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plush bunnyisms

plush bunnyisms

Some personal thoughts on writing and publishing routines, and what to do with them when things begin to crumble.

In the late 2000s and early 2010s, the Werbeblogger was still alive. We had a handful of occasional contributors, but most of the work was done by its partners and editors—originally Patrick and Roland, and after Patrick left, Roland and me. Which was quite a handful. Our blog was the most widely read German-language blog for advertising, marketing, and PR, with a fairly regular Top Ten appearance in the German Blogcharts. And we pumped out a lot of stuff to keep it that way! Usually between three and five blog posts per day, a podcast every other week, commenting and moderating, handling administrative and technical stuff, and attending and covering conferences. On top of that, we assembled a larger team to host and organize the wildly successful remix09 conference, with the lecture halls of the Museum for Hamburg History as its outstanding venue.

And that, mind, wasn’t even our day job!

Thus, I’m used to grueling writing routines that never stop. Nowadays, how much time I spend on revising lectures and grading and sketching research papers to death depends on seasonal workloads. But I have a fairly rigid target of 400–600 words per day for my creative Voidpunk stuff. In addition, I set aside one hour per day for being and staying visible on social media and the internet, with blog posts, tweets, photographs, tumblers, and my weekly newsletter.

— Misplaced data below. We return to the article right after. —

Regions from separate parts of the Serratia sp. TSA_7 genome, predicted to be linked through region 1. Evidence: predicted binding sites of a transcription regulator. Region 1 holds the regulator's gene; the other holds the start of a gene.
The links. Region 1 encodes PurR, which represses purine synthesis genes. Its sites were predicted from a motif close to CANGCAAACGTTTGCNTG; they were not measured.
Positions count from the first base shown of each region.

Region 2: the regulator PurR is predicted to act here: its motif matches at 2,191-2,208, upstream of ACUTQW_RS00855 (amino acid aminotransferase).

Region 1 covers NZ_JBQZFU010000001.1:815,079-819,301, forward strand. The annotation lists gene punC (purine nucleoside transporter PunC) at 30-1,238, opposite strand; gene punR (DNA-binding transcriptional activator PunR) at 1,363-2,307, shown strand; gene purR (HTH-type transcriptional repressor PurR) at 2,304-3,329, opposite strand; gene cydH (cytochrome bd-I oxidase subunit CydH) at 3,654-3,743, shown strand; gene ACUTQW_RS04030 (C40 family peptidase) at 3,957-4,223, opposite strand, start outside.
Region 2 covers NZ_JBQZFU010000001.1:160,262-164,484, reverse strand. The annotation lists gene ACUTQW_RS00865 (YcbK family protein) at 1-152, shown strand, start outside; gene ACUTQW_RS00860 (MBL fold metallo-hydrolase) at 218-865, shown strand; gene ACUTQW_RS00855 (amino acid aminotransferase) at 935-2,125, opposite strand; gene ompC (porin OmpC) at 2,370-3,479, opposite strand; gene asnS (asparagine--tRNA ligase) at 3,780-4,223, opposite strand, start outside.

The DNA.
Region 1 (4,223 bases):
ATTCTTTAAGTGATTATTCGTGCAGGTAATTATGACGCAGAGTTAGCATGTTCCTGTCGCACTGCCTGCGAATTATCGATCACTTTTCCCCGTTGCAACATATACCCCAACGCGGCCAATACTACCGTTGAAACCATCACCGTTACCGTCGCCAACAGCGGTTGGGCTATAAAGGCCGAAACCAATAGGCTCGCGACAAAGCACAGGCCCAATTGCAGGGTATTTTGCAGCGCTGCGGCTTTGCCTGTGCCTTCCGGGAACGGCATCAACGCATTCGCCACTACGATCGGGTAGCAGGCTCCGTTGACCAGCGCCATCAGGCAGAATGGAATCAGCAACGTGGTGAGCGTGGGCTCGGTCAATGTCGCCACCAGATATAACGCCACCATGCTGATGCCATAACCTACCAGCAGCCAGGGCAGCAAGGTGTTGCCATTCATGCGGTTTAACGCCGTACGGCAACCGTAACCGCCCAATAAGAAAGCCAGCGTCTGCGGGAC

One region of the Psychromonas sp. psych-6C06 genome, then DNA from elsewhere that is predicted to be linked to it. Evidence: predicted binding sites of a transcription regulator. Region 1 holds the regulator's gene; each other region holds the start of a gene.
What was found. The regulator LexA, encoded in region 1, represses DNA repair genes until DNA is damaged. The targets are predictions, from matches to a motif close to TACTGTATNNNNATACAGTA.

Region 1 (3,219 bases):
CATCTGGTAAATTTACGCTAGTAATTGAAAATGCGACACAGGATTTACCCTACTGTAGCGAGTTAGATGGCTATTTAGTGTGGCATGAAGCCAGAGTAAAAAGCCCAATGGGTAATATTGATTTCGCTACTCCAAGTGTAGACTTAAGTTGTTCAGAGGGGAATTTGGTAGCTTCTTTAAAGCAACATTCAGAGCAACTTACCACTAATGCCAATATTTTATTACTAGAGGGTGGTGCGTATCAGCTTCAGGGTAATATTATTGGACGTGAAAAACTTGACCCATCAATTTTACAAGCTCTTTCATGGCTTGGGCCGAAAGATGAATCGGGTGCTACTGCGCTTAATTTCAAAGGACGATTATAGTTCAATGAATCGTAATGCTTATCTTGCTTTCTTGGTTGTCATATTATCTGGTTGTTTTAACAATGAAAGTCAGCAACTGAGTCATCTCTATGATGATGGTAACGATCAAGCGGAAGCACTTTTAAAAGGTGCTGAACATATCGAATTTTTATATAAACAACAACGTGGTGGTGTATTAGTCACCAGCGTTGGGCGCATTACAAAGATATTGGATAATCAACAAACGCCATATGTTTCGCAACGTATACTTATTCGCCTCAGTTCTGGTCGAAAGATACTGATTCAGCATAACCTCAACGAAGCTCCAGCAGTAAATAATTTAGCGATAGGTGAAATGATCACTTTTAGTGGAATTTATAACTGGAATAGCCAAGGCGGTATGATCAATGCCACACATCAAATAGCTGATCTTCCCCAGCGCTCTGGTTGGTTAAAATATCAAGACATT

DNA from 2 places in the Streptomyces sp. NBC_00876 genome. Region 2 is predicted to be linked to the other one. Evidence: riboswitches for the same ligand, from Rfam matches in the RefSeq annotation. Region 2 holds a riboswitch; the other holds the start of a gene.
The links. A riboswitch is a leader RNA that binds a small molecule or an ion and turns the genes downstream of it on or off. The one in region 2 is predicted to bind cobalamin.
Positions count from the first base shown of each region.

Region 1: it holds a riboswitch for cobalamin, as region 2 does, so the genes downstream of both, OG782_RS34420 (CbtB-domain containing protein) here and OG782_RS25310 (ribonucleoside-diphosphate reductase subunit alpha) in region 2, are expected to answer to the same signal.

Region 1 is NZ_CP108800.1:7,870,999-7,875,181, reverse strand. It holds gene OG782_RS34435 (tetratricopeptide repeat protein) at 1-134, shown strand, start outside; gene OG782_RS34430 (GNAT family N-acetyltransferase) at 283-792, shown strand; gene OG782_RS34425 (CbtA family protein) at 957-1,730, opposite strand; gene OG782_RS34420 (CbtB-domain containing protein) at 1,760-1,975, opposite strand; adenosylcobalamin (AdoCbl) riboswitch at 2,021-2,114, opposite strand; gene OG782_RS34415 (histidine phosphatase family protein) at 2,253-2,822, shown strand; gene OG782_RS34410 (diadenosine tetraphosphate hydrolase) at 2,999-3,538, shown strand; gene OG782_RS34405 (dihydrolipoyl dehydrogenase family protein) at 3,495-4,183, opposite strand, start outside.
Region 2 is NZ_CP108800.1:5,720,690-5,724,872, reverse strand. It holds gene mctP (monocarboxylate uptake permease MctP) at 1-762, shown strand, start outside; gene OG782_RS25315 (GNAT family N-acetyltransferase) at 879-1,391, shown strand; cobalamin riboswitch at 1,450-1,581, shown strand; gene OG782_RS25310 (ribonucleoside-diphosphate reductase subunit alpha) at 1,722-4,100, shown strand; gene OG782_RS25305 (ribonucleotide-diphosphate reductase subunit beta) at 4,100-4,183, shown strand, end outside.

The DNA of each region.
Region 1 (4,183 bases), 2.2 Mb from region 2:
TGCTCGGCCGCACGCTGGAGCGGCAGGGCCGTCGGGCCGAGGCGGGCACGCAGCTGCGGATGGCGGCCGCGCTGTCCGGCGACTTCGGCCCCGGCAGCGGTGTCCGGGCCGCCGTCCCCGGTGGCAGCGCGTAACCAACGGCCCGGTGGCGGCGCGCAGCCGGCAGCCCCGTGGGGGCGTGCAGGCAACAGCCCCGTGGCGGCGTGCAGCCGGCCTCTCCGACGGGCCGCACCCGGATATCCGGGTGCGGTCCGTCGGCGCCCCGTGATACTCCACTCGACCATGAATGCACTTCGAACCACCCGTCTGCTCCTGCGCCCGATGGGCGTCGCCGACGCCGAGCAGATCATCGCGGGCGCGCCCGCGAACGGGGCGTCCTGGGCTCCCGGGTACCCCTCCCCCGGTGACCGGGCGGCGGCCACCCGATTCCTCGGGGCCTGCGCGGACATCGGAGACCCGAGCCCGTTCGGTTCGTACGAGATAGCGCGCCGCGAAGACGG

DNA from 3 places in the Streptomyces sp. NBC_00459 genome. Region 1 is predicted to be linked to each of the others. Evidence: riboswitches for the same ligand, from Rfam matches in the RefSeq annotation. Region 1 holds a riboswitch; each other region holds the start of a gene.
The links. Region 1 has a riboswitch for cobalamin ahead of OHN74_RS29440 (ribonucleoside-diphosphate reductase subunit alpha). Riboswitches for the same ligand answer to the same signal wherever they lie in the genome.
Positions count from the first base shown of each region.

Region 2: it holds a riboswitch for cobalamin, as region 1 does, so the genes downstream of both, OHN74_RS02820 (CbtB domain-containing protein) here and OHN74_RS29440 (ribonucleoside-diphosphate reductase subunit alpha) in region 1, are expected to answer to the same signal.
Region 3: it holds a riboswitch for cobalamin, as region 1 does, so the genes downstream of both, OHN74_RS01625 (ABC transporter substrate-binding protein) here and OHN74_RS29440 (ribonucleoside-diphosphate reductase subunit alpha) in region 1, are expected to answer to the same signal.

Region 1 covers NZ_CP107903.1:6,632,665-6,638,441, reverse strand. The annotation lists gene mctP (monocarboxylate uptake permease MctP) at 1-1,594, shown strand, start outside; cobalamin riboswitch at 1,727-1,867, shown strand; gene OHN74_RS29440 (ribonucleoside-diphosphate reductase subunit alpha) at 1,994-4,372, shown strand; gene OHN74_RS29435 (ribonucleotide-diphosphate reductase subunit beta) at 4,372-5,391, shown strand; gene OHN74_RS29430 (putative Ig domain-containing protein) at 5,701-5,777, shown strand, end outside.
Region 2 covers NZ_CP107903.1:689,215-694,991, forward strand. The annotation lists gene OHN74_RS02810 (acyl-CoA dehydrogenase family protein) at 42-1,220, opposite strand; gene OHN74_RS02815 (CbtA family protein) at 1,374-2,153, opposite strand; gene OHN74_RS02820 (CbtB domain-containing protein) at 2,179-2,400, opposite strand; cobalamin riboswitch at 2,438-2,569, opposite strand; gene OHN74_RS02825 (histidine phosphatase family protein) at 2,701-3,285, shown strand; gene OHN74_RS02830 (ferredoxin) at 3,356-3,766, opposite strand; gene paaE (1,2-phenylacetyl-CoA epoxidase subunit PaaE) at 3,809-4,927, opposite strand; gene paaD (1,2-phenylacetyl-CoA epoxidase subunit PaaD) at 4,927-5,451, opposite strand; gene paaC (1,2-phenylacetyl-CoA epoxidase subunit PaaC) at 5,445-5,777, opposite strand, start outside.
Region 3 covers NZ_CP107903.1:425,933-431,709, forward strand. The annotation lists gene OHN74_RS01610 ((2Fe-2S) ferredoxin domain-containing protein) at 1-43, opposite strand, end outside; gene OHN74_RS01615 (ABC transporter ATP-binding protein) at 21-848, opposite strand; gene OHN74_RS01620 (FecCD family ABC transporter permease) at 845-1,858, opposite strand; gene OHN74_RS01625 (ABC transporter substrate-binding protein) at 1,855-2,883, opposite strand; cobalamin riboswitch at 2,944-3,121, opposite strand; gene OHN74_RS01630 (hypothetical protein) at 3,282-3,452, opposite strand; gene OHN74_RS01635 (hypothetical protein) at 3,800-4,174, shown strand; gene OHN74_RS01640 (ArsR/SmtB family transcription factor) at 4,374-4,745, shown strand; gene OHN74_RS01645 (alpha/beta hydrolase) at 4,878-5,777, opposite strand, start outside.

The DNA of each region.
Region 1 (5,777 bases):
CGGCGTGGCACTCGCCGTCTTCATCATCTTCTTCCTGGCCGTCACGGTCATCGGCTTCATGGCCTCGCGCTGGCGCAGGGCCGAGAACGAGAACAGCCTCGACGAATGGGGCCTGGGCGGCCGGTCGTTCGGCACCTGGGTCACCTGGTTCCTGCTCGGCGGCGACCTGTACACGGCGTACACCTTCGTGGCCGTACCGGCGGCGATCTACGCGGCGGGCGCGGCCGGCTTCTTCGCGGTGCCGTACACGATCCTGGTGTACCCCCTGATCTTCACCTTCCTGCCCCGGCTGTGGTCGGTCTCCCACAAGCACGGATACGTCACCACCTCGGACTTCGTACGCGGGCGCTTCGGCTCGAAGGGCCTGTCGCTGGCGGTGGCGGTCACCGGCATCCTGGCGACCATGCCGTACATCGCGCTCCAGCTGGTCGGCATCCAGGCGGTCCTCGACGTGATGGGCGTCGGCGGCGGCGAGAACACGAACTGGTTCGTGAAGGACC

It’s a pretty robust schedule that works out most of the time. And even though it can be exhausting, I still get around to enjoying sports, reading & watching & listening to stuff, and playing video games. What generally helps at the moment is the pandemic; not going out and waking up the next day with a steel mill inside your head is surprisingly conducive to keeping up daily routines.

What doesn’t help are events happening in the larger world that are so momentous and so depressing that I just can’t bring myself to up and publish stuff that suddenly feels insignificant, inappropriate, even indulging, when compared to what’s affecting people across the world. That was certainly the case with the orange fascist becoming president in 2016; Xi’s wholesale imperialist “security law” takeover of Hong Kong in 2020; and now Putin’s full-scale military assault on the Ukraine in 2022. (And I haven’t yet factored in the pandemic and the accelerating climate catastrophe.)

As the frequency of terrible events in the world has kicked into high gear during the past years, and with no end in sight, particularly with the future of the U.S. as a democratic state in jeopardy, the question of when to stop publishing what feels like, from one moment to the next, irrelevant fluff, and when to resume will not be going away soon.

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